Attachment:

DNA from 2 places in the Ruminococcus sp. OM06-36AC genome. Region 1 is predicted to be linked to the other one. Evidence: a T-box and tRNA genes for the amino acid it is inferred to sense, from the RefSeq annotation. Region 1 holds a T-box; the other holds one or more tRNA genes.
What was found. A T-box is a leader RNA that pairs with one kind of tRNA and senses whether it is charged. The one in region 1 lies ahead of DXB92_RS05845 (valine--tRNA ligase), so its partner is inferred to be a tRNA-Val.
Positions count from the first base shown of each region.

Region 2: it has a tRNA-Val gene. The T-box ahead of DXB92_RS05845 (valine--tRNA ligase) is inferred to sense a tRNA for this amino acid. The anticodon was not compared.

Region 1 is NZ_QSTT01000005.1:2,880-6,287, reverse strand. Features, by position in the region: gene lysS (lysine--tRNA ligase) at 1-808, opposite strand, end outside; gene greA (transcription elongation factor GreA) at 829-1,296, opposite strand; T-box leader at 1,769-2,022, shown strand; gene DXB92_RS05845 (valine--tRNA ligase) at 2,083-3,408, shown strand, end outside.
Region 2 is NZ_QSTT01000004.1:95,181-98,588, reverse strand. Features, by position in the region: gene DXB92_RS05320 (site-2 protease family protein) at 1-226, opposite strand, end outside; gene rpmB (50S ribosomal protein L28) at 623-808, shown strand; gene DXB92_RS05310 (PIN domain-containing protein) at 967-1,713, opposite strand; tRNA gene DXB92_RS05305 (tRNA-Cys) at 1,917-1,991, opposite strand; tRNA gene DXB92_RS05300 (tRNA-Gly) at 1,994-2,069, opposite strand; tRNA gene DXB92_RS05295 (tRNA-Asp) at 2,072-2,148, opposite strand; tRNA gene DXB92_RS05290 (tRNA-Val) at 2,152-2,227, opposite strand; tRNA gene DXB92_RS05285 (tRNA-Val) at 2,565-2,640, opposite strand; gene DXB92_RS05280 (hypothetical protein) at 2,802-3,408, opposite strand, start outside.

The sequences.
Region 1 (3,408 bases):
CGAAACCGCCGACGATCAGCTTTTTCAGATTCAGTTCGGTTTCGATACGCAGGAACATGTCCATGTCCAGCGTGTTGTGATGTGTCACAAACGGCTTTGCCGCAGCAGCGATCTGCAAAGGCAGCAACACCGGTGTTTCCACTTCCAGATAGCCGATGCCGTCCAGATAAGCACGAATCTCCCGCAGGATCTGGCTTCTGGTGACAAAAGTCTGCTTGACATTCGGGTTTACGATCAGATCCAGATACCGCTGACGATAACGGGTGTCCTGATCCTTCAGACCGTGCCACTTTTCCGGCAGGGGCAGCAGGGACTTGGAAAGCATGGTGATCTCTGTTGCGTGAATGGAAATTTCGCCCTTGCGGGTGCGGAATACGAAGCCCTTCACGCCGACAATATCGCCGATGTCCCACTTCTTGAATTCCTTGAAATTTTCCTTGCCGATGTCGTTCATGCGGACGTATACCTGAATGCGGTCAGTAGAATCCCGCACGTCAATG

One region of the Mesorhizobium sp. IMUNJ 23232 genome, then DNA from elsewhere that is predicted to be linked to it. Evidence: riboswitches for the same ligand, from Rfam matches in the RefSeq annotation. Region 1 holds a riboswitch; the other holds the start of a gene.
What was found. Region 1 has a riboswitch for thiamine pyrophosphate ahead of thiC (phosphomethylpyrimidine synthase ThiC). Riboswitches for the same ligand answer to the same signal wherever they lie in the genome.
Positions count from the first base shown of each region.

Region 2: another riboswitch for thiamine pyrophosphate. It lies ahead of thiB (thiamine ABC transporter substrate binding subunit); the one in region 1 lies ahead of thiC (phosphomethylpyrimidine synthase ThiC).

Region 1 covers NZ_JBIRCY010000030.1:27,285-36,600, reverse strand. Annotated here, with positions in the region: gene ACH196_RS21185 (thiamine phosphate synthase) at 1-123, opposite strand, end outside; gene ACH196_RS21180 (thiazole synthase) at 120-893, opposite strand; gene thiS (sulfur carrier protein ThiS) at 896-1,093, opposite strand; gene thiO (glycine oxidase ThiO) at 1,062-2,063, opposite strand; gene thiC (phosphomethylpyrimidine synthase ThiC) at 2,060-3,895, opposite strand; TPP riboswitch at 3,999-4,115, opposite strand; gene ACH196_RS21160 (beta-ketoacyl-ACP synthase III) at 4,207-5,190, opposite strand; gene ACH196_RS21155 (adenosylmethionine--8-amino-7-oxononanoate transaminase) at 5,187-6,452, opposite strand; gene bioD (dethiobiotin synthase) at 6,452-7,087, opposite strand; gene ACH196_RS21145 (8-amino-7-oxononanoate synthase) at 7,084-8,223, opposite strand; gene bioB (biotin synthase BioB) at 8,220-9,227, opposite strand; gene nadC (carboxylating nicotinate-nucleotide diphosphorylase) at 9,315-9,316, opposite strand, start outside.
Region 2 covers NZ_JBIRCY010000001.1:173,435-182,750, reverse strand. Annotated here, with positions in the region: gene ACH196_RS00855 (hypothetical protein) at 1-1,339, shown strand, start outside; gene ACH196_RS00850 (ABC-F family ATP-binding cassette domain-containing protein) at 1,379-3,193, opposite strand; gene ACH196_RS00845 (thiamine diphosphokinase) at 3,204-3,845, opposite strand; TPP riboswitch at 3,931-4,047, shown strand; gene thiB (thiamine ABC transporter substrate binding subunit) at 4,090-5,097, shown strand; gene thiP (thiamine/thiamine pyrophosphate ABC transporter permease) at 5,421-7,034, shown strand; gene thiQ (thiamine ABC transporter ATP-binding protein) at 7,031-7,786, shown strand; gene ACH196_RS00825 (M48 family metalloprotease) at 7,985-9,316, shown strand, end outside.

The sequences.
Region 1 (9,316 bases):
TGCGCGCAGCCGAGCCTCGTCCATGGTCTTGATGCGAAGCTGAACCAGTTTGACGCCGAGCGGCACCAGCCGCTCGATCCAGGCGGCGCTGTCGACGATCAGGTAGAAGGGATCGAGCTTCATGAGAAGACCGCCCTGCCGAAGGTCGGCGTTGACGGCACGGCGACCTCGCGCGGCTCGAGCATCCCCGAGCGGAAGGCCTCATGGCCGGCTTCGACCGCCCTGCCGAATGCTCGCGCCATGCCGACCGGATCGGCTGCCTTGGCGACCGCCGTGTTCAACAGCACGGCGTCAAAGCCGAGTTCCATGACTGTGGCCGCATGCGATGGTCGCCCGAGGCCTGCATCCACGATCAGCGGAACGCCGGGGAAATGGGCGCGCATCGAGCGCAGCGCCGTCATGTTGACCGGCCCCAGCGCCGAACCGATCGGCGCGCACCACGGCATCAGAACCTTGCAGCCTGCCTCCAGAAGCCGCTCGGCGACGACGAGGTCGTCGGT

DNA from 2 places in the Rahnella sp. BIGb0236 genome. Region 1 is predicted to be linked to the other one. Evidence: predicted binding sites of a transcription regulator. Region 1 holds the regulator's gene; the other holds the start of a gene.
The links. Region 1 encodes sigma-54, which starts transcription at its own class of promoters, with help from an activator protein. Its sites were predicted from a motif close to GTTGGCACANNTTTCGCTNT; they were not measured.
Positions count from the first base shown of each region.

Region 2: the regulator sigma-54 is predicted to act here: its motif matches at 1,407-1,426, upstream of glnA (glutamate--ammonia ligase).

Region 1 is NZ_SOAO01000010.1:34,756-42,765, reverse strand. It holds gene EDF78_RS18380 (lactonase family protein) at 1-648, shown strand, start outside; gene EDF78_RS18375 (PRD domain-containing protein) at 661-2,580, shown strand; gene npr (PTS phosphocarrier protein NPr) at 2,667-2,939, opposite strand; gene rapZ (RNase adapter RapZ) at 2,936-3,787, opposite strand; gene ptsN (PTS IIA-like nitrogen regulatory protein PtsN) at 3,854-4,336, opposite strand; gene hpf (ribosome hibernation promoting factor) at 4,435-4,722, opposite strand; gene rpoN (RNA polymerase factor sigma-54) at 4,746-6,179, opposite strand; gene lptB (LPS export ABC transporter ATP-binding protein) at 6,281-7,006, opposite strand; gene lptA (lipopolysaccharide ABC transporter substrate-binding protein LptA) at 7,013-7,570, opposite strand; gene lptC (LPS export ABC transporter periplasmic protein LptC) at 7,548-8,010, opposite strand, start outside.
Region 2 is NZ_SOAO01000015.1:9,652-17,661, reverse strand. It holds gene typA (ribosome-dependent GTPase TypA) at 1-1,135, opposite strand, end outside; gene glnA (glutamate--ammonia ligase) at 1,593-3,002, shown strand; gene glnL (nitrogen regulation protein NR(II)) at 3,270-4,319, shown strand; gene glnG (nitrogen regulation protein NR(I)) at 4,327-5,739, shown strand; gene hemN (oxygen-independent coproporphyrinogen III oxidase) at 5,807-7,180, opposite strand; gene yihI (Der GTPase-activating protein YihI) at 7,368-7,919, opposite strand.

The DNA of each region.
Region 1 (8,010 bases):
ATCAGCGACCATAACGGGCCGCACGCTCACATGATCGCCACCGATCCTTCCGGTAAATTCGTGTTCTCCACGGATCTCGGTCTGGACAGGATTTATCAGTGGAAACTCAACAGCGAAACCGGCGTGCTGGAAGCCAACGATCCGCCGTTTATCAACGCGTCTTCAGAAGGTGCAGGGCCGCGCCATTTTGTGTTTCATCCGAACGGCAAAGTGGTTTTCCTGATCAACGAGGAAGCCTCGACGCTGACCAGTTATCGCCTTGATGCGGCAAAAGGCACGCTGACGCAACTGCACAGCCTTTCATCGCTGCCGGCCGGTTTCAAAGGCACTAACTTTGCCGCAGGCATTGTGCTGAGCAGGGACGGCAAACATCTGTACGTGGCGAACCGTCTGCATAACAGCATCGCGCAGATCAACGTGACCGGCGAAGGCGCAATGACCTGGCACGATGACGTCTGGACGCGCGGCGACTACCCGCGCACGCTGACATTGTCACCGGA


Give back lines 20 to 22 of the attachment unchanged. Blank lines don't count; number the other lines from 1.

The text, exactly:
The links. Region 1 encodes sigma-54, which starts transcription at its own class of promoters, with help from an activator protein. Its sites were predicted from a motif close to GTTGGCACANNTTTCGCTNT; they were not measured.
Positions count from the first base shown of each region.

Region 2: the regulator sigma-54 is predicted to act here: its motif matches at 1,407-1,426, upstream of glnA (glutamate--ammonia ligase).